Satisfaction of Default Judgment: If a property lien was filed against your real property, you should secure a “Satisfaction of Judgment” when you pay. You can get this form at any Help Center upon presentation of proof of payment. The satisfaction must be filed with the Office of the County Clerk to show the lien has been fulfilled. The County Clerk will then issue a “Certificate of Disposition”. Once again, it is a good idea to keep all your records.


If you plead “not guilty” and the PVO renders a “guilty” verdict, you may appeal it to the PVO Appeals Board within 30 days of the decision. To file an appeal, you should serve a notice of appeal on the PVO in writing, either personally or by certified or registered mail, within 30 days of the entry of the final determination. The notice of appeal must state the reasons why the final determination should be reversed or modified.

Filing a notice of appeal does not necessarily stop enforcement of the final determination and you may still have to pay the fine. However, the Appeals Board could direct a stay or you could post a bond in the full amount on or before filing the notice of appeal.


Motorists have financial recourse against the Parking Violations Operations if they continue to receive notices for tickets that have been previously satisfied (either by payment, adjudication or by administrative action).

You can file a complaint if you continue to receive notices requesting payment or your registration has been deferred and:

  • you have paid the fine and penalty for the summons, or
  • the violation was dismissed by the PVO, or
  • a parking summons was issued after your automobile was reported stolen or your license plates were reported stolen, lost or surrendered to the Department of Motor Vehicles (DMV) and you already provided the PVO with documentation.

You can submit the complaint form in person at any Help Center or at the PVO Headquarters or by certified mail (return receipt requested) to the PVO Improper Dunning Complaint Unit 210 Joralemon St., 6th Fl., Brooklyn, NY 11201. If you file the complaint in person, you will receive a receipt. At that time, it may be possible for the service representative at the PVO to grant or deny your claim in writing.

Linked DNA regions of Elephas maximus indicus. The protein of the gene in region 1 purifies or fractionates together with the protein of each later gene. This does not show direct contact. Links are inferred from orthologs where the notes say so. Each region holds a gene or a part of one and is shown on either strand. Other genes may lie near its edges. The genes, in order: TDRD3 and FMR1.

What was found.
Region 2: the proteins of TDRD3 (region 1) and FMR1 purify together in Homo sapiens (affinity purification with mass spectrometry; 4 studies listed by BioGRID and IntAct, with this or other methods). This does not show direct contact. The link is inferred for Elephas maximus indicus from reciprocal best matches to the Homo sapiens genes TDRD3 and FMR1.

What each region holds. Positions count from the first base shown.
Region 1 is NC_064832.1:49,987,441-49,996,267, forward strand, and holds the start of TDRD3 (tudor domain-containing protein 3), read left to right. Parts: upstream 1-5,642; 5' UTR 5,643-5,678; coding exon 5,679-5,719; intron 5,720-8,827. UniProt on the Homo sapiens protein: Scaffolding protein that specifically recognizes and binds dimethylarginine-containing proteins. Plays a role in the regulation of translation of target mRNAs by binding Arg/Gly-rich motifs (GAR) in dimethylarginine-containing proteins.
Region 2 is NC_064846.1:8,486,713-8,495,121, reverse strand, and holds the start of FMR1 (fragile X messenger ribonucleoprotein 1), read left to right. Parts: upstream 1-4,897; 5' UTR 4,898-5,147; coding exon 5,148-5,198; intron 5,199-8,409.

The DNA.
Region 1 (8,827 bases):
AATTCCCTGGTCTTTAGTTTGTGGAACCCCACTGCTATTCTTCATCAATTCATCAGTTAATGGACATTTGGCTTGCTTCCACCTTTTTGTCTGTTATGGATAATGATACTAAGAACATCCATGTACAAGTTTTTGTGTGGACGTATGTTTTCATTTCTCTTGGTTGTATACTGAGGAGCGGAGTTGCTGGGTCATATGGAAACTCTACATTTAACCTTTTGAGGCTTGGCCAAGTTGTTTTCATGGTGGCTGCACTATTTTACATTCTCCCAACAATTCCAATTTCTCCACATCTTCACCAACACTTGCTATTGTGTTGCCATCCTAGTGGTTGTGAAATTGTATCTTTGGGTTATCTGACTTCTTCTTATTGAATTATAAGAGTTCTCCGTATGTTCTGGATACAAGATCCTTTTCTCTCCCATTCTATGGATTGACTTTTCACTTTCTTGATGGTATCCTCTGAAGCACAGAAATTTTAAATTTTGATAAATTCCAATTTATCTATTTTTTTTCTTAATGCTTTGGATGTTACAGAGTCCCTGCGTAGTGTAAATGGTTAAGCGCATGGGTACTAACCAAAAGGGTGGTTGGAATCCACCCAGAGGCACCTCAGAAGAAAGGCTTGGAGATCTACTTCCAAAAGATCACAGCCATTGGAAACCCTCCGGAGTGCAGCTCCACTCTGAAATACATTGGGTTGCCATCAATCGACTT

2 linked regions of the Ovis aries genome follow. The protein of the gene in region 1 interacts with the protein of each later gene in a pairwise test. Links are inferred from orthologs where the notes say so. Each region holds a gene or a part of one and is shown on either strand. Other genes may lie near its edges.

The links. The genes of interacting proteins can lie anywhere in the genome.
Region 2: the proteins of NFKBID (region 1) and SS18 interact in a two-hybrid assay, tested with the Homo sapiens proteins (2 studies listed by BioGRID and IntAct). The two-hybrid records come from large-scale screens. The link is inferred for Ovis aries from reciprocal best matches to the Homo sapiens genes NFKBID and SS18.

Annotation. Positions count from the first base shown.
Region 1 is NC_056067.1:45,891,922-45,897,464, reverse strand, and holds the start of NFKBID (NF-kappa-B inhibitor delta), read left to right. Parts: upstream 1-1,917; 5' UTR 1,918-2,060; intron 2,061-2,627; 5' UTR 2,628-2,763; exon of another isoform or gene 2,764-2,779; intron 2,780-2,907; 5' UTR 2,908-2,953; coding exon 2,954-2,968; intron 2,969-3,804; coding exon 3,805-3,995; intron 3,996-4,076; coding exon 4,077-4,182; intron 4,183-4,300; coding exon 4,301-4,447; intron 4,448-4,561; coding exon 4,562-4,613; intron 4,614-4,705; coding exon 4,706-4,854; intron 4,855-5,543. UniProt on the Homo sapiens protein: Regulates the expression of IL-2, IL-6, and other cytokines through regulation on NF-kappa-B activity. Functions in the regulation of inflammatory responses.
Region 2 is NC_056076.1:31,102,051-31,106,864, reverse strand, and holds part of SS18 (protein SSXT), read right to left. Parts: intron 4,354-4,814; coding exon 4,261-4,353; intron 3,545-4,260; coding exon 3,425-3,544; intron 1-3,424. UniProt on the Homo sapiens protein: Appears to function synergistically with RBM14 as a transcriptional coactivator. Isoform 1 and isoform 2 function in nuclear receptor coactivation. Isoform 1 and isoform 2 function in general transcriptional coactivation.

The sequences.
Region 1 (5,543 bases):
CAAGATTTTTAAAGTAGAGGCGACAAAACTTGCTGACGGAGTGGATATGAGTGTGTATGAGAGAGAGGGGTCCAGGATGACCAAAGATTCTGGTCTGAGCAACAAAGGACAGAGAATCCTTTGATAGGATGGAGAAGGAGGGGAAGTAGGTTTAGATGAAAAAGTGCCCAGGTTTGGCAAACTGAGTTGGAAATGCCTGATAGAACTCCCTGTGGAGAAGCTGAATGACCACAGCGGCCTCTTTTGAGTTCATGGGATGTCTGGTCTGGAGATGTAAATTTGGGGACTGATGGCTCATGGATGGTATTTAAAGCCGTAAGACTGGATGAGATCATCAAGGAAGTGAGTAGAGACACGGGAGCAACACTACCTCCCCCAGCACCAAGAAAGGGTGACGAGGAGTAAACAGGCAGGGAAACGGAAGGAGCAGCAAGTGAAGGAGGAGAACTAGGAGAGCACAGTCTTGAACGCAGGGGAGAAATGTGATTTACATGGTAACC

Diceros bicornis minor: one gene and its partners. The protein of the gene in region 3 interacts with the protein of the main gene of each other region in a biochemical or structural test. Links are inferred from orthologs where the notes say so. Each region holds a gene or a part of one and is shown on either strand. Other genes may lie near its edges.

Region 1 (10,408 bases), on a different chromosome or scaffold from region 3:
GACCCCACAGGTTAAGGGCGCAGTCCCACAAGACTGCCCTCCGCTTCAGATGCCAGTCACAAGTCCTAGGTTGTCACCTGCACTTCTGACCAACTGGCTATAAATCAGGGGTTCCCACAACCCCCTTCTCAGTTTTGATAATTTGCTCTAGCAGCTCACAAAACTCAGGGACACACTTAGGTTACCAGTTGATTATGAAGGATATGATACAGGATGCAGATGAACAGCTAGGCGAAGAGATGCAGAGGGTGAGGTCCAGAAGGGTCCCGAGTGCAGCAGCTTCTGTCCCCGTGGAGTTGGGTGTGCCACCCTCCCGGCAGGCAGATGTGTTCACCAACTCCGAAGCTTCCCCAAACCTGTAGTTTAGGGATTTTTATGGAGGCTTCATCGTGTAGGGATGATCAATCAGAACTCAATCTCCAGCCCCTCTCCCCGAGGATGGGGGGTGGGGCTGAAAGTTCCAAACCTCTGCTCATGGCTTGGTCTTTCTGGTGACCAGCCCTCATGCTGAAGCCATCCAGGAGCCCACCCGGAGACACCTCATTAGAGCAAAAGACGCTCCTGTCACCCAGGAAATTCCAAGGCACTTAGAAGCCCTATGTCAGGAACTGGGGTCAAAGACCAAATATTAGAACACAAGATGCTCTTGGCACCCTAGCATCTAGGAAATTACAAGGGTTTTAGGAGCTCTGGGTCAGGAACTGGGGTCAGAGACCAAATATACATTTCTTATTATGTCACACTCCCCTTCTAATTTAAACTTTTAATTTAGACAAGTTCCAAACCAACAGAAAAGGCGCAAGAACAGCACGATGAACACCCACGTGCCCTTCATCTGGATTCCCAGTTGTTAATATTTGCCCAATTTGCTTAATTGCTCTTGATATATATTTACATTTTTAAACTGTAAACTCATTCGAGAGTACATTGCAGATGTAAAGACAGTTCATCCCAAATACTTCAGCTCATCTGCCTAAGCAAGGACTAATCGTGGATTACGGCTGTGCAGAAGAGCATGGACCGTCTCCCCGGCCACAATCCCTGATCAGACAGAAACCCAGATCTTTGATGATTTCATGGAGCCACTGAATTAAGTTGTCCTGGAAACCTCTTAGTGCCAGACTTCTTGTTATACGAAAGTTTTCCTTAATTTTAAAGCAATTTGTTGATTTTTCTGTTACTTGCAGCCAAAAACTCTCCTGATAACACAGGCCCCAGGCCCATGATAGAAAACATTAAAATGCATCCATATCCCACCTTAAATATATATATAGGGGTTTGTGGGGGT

If you file by certified mail, the law requires the PVO to send acknowledgment within 10 days. It is important to save these records. In completing the complaint process, you must provide specific documentation.

The following records must be submitted, where appropriate, in connection with the complaint:

  • a copy of the receipt, money order or front and back of a cancelled check; and
  • a copy of a police report of the stolen vehicle; or
  • proof of an insurance company payment for a stolen vehicle; or
  • a copy of a DMV receipt for surrendered plates.

After a complaint form is filed, the law requires the PVO to make a determination within 30 days. As previously mentioned, it is strongly advise you to save a copy of the determination for possible future reference.

If the claim is granted, you should not receive further notices concerning the summons(es) involved. If the claim is denied, the PVO must state why.

If you receive further notices more than 30 days after your claim was granted or if you do not receive a determination of a pending claim within the 30-day time limit, you are entitled to a further review. This review must be done within six months of the date of the complaint by a panel of three administrative law judges. Subsequently, you may qualify to receive reimbursement for out-of-pocket expenses (e.g. taxi fares, photocopying costs, bank charges) up to the amount of your original fine, incurred in pursuing your Improper Dunning claim. You cannot secure an additional review if the PVO denies your complaint within 30 days or seeks payment for a different violation.

To obtain the review and compensation, you must submit the proper form. If you are seeking compensation, you should contact:

PVO Error Correction Unit
PO Box 1724
New York, NY 10116